Samsung patents payout to Apple slashed

Apple is seeking further damages. Picture: Ian Georgeson

Apple is seeking further damages. Picture: Ian Georgeson

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A US judge has slashed the $1 billion (£664 million) damages award a jury ordered Samsung Electronics to pay Apple after a high-profile trial over the rights to the design and technology running some of the world’s most popular smartphones and tablet computers.

Federal judge Lucy Koh lowered the damages awarded to Apple by $450.5 million for 14 Samsung products, including some products in its hot-selling Galaxy line-up, saying jurors had not properly followed her instruction in calculating some of the damages.

She also concluded that mistakes had been made in determining when Apple had first notified Samsung about the alleged violations of patents for its trend-setting iPhone and IPad.

Koh ordered a new trial to recalculate damages for those products.

Apple declined to comment on Koh’s ruling, which reduced Samsung Electronics’ bill to just under $599m. She said the bill will probably increase after the appeals of both companies are resolved.

Apple is seeking more damages and Samsung a complete dismissal of the case in the US Court of Appeals. The new trial to recalculate the damages could also increase the award.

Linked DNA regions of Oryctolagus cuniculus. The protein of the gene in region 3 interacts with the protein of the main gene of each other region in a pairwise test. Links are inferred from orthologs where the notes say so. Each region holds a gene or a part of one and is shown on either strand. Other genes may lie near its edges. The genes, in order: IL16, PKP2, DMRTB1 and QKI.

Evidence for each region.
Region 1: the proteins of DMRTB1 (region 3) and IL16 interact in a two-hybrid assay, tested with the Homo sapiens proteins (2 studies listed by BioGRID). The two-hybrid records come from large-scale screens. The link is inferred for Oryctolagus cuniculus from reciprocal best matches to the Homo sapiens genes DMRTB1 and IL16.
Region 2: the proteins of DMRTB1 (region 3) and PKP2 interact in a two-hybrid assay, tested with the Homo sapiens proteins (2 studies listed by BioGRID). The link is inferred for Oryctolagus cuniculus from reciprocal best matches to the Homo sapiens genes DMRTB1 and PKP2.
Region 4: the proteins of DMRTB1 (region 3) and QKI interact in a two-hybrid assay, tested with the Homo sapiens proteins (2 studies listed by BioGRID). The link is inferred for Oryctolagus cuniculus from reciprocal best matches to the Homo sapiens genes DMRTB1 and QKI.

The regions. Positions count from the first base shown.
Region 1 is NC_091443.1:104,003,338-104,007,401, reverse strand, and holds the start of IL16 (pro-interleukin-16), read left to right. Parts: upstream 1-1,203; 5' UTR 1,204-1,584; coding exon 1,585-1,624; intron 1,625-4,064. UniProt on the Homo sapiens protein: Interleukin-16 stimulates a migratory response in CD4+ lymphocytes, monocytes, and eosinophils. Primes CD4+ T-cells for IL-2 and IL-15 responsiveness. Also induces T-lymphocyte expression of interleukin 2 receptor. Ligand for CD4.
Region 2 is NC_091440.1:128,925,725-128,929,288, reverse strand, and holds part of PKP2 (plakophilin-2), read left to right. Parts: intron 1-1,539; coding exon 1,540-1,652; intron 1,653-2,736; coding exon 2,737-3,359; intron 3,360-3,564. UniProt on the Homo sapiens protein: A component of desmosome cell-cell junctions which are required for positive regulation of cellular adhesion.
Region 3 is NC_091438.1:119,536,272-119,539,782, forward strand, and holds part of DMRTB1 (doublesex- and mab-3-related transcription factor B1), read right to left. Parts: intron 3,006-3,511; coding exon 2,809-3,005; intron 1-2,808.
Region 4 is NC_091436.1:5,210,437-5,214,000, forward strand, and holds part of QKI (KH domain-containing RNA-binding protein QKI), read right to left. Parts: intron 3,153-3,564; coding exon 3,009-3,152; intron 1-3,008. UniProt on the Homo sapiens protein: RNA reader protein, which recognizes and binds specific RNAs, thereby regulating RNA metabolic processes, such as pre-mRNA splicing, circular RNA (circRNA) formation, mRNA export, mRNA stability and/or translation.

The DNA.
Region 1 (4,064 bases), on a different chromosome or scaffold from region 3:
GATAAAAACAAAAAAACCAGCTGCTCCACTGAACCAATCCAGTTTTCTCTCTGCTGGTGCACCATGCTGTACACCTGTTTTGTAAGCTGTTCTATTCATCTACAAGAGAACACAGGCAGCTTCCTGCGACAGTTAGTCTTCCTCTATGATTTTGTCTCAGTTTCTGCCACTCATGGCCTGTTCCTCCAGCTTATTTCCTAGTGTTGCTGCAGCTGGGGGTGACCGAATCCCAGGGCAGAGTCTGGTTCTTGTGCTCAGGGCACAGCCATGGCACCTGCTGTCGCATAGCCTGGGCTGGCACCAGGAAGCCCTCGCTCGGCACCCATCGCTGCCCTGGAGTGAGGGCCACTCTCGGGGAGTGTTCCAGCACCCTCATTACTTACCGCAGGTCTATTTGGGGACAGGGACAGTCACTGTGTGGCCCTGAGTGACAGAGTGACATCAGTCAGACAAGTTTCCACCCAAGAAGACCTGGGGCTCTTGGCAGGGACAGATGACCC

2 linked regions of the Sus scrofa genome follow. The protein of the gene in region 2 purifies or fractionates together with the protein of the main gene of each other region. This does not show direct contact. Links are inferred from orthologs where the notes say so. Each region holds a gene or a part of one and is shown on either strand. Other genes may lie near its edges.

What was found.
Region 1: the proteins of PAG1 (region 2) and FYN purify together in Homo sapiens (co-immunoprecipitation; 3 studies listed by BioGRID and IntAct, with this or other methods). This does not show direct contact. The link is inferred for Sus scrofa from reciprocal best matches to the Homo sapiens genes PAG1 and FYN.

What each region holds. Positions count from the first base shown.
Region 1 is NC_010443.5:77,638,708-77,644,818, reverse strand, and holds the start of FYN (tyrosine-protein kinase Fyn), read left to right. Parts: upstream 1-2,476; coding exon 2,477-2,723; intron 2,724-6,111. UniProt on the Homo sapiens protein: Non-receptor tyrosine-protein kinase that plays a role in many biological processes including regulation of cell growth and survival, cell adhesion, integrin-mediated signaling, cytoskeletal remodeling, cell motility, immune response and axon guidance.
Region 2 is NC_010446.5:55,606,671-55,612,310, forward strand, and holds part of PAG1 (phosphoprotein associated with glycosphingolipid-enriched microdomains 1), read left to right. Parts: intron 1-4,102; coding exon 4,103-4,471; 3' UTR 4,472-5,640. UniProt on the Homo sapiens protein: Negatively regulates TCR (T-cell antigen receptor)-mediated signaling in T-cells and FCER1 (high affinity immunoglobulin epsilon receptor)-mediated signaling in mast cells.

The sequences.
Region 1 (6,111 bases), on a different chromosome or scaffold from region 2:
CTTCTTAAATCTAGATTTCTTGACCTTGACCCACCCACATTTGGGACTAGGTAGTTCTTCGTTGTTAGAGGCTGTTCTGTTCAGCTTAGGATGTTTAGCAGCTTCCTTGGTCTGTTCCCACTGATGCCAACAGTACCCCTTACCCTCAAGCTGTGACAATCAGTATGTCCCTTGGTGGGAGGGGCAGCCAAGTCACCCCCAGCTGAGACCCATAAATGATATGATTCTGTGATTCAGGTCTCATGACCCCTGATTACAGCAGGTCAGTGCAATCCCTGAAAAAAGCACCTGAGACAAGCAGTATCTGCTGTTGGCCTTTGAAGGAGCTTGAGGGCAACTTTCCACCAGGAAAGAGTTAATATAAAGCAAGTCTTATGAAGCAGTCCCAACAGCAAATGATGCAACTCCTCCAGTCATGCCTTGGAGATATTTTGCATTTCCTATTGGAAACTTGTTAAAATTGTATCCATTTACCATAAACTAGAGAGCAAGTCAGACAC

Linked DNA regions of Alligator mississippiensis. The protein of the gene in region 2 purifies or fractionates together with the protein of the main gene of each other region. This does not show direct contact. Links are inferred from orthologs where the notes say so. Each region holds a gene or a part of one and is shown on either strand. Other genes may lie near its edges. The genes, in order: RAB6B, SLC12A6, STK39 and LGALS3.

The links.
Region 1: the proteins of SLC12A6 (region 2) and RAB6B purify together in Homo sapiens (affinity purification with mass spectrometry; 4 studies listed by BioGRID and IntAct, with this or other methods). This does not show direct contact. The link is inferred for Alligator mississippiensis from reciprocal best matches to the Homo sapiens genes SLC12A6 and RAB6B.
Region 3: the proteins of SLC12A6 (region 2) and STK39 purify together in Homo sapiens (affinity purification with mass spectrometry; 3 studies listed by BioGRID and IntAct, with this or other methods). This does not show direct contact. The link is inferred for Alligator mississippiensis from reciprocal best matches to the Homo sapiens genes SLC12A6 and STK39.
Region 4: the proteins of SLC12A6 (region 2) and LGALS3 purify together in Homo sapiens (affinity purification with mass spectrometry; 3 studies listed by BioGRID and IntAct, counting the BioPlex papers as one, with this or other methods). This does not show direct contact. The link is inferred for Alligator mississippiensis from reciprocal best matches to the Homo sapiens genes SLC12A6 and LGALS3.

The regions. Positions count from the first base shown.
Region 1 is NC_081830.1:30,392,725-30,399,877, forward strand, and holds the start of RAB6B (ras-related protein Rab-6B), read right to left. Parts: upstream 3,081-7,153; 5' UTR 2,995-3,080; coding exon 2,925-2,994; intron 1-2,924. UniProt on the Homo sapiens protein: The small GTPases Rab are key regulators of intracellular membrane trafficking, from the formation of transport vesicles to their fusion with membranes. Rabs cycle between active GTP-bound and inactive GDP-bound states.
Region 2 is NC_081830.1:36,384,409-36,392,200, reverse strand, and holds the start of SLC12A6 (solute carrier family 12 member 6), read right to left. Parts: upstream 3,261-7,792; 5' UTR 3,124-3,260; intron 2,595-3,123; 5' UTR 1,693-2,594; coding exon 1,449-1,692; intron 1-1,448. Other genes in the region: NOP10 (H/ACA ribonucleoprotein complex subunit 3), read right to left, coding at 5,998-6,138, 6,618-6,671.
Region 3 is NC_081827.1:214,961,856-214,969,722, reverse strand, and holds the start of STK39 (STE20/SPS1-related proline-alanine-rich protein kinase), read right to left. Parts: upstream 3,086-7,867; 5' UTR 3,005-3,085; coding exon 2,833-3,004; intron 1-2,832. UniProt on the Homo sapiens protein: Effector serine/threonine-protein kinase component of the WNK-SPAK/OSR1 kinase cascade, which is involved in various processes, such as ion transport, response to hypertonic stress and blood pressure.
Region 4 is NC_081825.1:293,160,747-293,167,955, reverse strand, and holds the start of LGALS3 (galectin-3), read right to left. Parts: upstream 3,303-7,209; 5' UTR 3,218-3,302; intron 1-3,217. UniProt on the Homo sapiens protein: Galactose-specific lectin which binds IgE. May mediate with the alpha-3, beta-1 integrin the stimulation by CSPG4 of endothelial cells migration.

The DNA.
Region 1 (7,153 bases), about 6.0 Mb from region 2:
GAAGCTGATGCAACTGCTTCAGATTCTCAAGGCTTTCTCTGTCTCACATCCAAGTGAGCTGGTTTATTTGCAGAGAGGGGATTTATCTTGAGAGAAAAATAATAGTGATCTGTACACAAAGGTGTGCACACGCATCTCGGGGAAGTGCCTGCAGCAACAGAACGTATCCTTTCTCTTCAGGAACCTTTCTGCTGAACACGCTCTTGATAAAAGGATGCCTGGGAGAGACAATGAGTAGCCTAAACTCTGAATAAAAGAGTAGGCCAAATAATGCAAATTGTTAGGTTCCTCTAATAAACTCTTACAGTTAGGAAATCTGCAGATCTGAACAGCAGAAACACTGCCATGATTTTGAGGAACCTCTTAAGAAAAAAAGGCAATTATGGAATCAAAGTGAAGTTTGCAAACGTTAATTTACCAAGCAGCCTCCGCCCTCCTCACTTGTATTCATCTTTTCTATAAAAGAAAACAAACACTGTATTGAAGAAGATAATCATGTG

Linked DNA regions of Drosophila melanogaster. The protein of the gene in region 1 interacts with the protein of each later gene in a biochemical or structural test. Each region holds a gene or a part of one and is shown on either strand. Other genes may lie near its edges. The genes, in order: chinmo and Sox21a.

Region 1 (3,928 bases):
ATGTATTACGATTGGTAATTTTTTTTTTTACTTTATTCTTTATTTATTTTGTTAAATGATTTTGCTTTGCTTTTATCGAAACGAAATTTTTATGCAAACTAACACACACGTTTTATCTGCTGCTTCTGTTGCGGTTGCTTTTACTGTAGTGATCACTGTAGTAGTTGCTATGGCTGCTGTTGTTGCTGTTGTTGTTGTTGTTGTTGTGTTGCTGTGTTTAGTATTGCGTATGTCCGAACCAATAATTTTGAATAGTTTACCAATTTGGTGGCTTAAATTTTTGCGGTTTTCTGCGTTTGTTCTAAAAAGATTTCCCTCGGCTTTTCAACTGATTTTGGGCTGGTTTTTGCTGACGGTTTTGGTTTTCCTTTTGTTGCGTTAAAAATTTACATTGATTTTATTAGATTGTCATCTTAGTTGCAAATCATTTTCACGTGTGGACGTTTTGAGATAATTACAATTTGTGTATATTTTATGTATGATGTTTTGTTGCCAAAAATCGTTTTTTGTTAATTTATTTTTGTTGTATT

Still, the ruling was the second significant setback in Koh’s courtroom since the headline-grabbing verdict was announced.

In December, Koh refused to order a sales ban on the products the jury found infringed Apple’s patents. She said that Apple failed to prove the purloined technology is what drove consumers to buy a Samsung product instead of an Apple iPhone or iPad. Samsung says that it continues to sell only three of the two dozen products found to have infringed Apple’s patents.

After a three-week trial closely followed in Silicon Valley, the jury decided that Samsung ripped off the trailblazing technology and sleek designs used by Apple to create its revolutionary iPhone and iPad. Jurors ordered Samsung to pay Apple $1.05 billion.

Apple filed another lawsuit last year accusing Samsung’s newer line of products of continuing to use technology controlled by Apple. Koh has scheduled a trial in that case for early next year. She has implored both companies on several occasions to settle their difference with little success.

Apple filed its patent infringement lawsuit in April 2011 and engaged legions of America’s highest-paid patent lawyers to demand $2.5bn from its top smartphone competitor. Samsung Electronics fired back with its own lawsuit seeking $399m.

The jury found that several Samsung products illegally used such Apple creations as the “bounce-back” feature when a user scrolls to an end image, and the ability to zoom text with a tap of a finger.

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